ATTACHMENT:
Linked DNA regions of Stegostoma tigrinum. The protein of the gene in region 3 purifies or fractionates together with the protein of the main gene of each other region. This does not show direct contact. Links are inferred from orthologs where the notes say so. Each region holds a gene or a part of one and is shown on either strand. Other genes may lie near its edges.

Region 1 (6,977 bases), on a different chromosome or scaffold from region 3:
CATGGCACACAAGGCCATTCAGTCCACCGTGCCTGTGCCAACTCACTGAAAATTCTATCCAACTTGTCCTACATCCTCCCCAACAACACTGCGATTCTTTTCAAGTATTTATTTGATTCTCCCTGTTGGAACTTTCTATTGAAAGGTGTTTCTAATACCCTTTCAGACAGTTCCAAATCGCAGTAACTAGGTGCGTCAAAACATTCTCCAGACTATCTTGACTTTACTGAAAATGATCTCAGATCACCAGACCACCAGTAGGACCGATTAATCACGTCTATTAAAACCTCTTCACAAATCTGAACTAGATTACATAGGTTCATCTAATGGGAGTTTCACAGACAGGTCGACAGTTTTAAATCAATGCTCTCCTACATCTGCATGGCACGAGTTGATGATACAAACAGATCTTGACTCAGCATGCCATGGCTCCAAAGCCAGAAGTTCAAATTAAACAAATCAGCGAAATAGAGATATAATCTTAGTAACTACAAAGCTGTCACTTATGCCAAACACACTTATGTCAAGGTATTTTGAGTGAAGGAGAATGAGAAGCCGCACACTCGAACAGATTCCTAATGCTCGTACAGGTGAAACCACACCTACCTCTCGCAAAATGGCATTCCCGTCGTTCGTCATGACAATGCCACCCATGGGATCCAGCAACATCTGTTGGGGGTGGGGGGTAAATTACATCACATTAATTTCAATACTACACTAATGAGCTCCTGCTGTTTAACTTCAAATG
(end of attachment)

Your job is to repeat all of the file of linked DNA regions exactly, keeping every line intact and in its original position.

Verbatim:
Linked DNA regions of Stegostoma tigrinum. The protein of the gene in region 3 purifies or fractionates together with the protein of the main gene of each other region. This does not show direct contact. Links are inferred from orthologs where the notes say so. Each region holds a gene or a part of one and is shown on either strand. Other genes may lie near its edges.

Region 1 (6,977 bases), on a different chromosome or scaffold from region 3:
CATGGCACACAAGGCCATTCAGTCCACCGTGCCTGTGCCAACTCACTGAAAATTCTATCCAACTTGTCCTACATCCTCCCCAACAACACTGCGATTCTTTTCAAGTATTTATTTGATTCTCCCTGTTGGAACTTTCTATTGAAAGGTGTTTCTAATACCCTTTCAGACAGTTCCAAATCGCAGTAACTAGGTGCGTCAAAACATTCTCCAGACTATCTTGACTTTACTGAAAATGATCTCAGATCACCAGACCACCAGTAGGACCGATTAATCACGTCTATTAAAACCTCTTCACAAATCTGAACTAGATTACATAGGTTCATCTAATGGGAGTTTCACAGACAGGTCGACAGTTTTAAATCAATGCTCTCCTACATCTGCATGGCACGAGTTGATGATACAAACAGATCTTGACTCAGCATGCCATGGCTCCAAAGCCAGAAGTTCAAATTAAACAAATCAGCGAAATAGAGATATAATCTTAGTAACTACAAAGCTGTCACTTATGCCAAACACACTTATGTCAAGGTATTTTGAGTGAAGGAGAATGAGAAGCCGCACACTCGAACAGATTCCTAATGCTCGTACAGGTGAAACCACACCTACCTCTCGCAAAATGGCATTCCCGTCGTTCGTCATGACAATGCCACCCATGGGATCCAGCAACATCTGTTGGGGGTGGGGGGTAAATTACATCACATTAATTTCAATACTACACTAATGAGCTCCTGCTGTTTAACTTCAAATG